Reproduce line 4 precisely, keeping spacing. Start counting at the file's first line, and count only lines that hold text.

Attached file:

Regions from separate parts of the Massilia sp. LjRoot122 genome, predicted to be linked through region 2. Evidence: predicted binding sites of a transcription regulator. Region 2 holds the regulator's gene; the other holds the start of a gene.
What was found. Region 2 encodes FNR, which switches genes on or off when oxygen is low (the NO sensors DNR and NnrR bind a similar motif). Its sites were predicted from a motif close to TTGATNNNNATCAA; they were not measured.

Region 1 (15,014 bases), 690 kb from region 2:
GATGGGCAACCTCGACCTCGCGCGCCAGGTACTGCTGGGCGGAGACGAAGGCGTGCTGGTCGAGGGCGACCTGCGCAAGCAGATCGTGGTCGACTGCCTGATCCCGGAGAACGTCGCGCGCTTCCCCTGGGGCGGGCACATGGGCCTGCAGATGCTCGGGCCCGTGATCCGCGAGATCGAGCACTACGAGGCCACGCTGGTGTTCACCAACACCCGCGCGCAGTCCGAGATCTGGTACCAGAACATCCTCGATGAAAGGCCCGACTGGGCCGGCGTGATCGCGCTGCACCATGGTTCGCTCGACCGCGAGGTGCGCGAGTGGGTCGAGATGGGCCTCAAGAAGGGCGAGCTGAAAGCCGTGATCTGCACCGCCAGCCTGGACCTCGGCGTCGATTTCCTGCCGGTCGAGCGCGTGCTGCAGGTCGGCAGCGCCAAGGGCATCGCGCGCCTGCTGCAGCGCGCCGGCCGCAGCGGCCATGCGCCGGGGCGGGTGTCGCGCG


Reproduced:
GATGGGCAACCTCGACCTCGCGCGCCAGGTACTGCTGGGCGGAGACGAAGGCGTGCTGGTCGAGGGCGACCTGCGCAAGCAGATCGTGGTCGACTGCCTGATCCCGGAGAACGTCGCGCGCTTCCCCTGGGGCGGGCACATGGGCCTGCAGATGCTCGGGCCCGTGATCCGCGAGATCGAGCACTACGAGGCCACGCTGGTGTTCACCAACACCCGCGCGCAGTCCGAGATCTGGTACCAGAACATCCTCGATGAAAGGCCCGACTGGGCCGGCGTGATCGCGCTGCACCATGGTTCGCTCGACCGCGAGGTGCGCGAGTGGGTCGAGATGGGCCTCAAGAAGGGCGAGCTGAAAGCCGTGATCTGCACCGCCAGCCTGGACCTCGGCGTCGATTTCCTGCCGGTCGAGCGCGTGCTGCAGGTCGGCAGCGCCAAGGGCATCGCGCGCCTGCTGCAGCGCGCCGGCCGCAGCGGCCATGCGCCGGGGCGGGTGTCGCGCG